Ant colony that killed itself?

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huekshitsume

Ant colony that killed itself?

Post: # 13551Post huekshitsume
Tue Oct 11, 2016 5:53 am

I had a massive fire ant colony in my apartment building, they looked exactly like solenopsis geminata but I don't think they were one cuz their stings did hurt but not that much. The colony was about 13 years old and had populated all the cracks in the building. One of their main nest was in my house. I have even seen the queen twice. The wierd thing is that I am a science student and we need to keep the salt samples we do with us. I have been collecting salt samples on my study table since 2 years which btw is just in the room besides the room that has the main nest entrance. A few weeks ago I got the sample of aluminium nitrate. Within an hour of me getting it to the home, ants attacked it. I tried to defend it and changed its place and dropping all the ants back on the table so they go back. In less than 10 minutes I discovered that ants had started attacking it even when I had kept it in almost opposite end of the house, in a room where there is no nest entrance (that I know of) this happened for quite a while. I even kept the sample in an airtight container. By the next day, the ants had chewed through the container and taken all the salt. Within hours, the colony vanished! At least 200,000-300,000 ants throughout all the nests died. I highly suspect this is due to the fact that most forms of aluminium are unfit for consumption. But if this is the case then why did they ate it. I have other aluminium salts and other nitrate salts and they never attacked them. Even wierd was that they all died after running out of the nest. If this happened in one nest I would suspect something was wrong inside the nest but it happened in every nest. I also studied it carefully, there were 24 nest in my approach and everywhere this happened. Further strengthening suspicion is the fact the according to my friends that live in the apartment building, this dramatic massacre started about 1-2 hours later in their house than in my house and my house was one of the first if not the first where this all started. Also there was only 5 grams of aluminium nitrate. Does anyone has any knowledge about this wierd behavior of ants? Also, since I have discovered some workers alive here and there but I can't tell if they are the same colony...

Canadiananter
Posts: 131
Joined: Tue Aug 30, 2016 11:20 pm
Location: Toronto,Canada

Re: Ant colony that killed itself?

Post: # 13671Post Canadiananter
Wed Oct 12, 2016 2:14 pm

Sometimes ants produce so many alarm pheromones that they start attacking everything they come into contact with even if it's their own colony member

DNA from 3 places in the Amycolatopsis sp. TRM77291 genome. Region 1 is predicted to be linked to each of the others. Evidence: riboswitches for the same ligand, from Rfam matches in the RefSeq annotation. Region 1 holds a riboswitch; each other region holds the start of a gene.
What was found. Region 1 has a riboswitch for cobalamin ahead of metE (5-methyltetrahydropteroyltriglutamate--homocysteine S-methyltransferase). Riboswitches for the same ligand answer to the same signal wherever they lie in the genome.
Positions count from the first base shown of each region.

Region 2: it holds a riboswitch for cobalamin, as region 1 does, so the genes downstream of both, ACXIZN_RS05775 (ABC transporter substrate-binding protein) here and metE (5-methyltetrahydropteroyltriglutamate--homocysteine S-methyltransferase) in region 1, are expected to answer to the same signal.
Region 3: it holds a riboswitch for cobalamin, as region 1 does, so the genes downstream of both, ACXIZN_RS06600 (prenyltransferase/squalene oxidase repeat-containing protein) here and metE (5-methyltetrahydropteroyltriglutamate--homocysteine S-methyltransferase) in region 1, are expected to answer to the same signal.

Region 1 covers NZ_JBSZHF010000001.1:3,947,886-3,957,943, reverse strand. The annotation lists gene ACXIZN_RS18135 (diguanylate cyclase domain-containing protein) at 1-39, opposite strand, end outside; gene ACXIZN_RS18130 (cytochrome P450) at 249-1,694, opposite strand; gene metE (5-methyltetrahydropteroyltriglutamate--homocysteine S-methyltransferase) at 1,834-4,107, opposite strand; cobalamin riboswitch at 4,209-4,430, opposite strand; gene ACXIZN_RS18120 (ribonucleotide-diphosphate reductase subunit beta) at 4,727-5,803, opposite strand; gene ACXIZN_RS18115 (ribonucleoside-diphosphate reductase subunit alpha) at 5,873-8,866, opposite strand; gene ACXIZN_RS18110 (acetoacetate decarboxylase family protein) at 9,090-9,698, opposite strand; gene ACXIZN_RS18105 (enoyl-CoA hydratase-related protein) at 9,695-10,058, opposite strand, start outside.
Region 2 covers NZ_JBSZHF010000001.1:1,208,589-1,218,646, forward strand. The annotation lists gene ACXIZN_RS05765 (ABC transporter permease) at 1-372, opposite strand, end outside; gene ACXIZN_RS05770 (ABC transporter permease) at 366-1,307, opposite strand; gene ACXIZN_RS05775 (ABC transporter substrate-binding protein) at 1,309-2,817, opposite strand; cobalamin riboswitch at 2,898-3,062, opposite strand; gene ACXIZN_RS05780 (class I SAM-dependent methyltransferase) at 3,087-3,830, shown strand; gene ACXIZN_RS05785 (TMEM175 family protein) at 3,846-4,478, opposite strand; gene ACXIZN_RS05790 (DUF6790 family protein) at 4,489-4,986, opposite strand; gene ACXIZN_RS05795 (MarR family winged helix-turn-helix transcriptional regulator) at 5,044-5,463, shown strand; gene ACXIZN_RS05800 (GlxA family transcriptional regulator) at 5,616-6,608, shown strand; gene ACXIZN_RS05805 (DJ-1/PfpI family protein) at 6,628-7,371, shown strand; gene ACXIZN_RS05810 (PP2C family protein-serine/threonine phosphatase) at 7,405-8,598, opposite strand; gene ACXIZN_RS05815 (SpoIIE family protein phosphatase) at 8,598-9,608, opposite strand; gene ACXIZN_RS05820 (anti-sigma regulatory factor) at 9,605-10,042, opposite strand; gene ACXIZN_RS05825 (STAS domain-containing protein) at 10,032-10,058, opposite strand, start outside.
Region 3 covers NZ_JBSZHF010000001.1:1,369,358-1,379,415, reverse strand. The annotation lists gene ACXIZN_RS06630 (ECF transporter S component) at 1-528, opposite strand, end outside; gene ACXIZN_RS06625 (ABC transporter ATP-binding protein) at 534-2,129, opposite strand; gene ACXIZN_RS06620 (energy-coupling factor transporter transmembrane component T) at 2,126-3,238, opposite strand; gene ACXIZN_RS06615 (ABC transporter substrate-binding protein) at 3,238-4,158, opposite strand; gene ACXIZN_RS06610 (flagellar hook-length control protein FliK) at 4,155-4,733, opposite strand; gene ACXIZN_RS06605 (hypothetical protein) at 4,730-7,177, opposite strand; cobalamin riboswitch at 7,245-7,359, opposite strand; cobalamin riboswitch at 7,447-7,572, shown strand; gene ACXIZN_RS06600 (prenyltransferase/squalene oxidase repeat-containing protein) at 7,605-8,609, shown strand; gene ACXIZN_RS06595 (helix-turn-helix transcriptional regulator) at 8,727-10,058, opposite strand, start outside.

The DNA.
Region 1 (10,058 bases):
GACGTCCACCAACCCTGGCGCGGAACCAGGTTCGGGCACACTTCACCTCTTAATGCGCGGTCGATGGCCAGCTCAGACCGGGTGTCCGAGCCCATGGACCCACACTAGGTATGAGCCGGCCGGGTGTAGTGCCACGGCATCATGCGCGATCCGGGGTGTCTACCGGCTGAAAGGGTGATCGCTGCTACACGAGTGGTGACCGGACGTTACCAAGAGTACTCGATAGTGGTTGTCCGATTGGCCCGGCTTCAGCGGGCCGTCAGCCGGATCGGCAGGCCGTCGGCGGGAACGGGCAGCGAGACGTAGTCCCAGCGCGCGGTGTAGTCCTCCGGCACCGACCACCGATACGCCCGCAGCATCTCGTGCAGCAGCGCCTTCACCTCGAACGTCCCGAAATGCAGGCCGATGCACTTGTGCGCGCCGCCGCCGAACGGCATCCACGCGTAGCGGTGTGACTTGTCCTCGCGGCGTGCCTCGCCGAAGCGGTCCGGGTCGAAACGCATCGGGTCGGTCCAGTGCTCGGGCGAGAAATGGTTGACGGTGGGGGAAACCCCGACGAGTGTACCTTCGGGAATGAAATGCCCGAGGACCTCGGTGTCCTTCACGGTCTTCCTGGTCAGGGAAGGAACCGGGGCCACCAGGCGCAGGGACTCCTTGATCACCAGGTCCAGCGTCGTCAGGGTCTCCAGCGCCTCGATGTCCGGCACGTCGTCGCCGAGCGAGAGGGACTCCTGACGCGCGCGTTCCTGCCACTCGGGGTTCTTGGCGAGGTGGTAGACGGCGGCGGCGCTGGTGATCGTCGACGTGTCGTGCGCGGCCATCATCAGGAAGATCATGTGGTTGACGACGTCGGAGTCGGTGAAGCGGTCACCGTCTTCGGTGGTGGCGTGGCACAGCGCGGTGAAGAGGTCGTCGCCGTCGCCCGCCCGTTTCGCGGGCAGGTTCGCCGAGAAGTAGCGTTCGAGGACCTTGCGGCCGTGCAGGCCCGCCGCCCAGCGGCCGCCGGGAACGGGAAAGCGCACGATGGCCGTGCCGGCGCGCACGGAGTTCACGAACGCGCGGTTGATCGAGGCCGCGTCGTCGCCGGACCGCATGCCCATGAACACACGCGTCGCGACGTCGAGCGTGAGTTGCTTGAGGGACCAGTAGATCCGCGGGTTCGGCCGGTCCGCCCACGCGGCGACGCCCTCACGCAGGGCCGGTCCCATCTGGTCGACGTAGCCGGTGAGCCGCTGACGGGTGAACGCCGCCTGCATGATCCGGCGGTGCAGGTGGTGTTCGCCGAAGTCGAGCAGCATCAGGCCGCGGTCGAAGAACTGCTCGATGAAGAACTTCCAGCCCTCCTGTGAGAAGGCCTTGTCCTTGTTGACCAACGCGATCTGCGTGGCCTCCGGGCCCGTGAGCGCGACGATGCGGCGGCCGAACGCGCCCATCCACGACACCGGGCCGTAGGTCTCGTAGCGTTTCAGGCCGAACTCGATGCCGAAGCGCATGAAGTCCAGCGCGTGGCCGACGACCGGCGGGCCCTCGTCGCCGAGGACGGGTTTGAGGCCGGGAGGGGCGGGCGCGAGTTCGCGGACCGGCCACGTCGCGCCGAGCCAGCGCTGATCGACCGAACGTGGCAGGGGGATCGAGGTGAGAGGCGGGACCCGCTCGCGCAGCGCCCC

MCWren

Re: Ant colony that killed itself?

Post: # 13676Post MCWren
Wed Oct 12, 2016 4:01 pm

huekshitsume wrote:I had a massive fire ant colony in my apartment building, they looked exactly like solenopsis geminata but I don't think they were one cuz their stings did hurt but not that much. The colony was about 13 years old and had populated all the cracks in the building. One of their main nest was in my house. I have even seen the queen twice. The wierd thing is that I am a science student and we need to keep the salt samples we do with us. I have been collecting salt samples on my study table since 2 years which btw is just in the room besides the room that has the main nest entrance. A few weeks ago I got the sample of aluminium nitrate. Within an hour of me getting it to the home, ants attacked it. I tried to defend it and changed its place and dropping all the ants back on the table so they go back. In less than 10 minutes I discovered that ants had started attacking it even when I had kept it in almost opposite end of the house, in a room where there is no nest entrance (that I know of) this happened for quite a while. I even kept the sample in an airtight container. By the next day, the ants had chewed through the container and taken all the salt. Within hours, the colony vanished! At least 200,000-300,000 ants throughout all the nests died. I highly suspect this is due to the fact that most forms of aluminium are unfit for consumption. But if this is the case then why did they ate it. I have other aluminium salts and other nitrate salts and they never attacked them. Even wierd was that they all died after running out of the nest. If this happened in one nest I would suspect something was wrong inside the nest but it happened in every nest. I also studied it carefully, there were 24 nest in my approach and everywhere this happened. Further strengthening suspicion is the fact the according to my friends that live in the apartment building, this dramatic massacre started about 1-2 hours later in their house than in my house and my house was one of the first if not the first where this all started. Also there was only 5 grams of aluminium nitrate. Does anyone has any knowledge about this wierd behavior of ants? Also, since I have discovered some workers alive here and there but I can't tell if they are the same colony...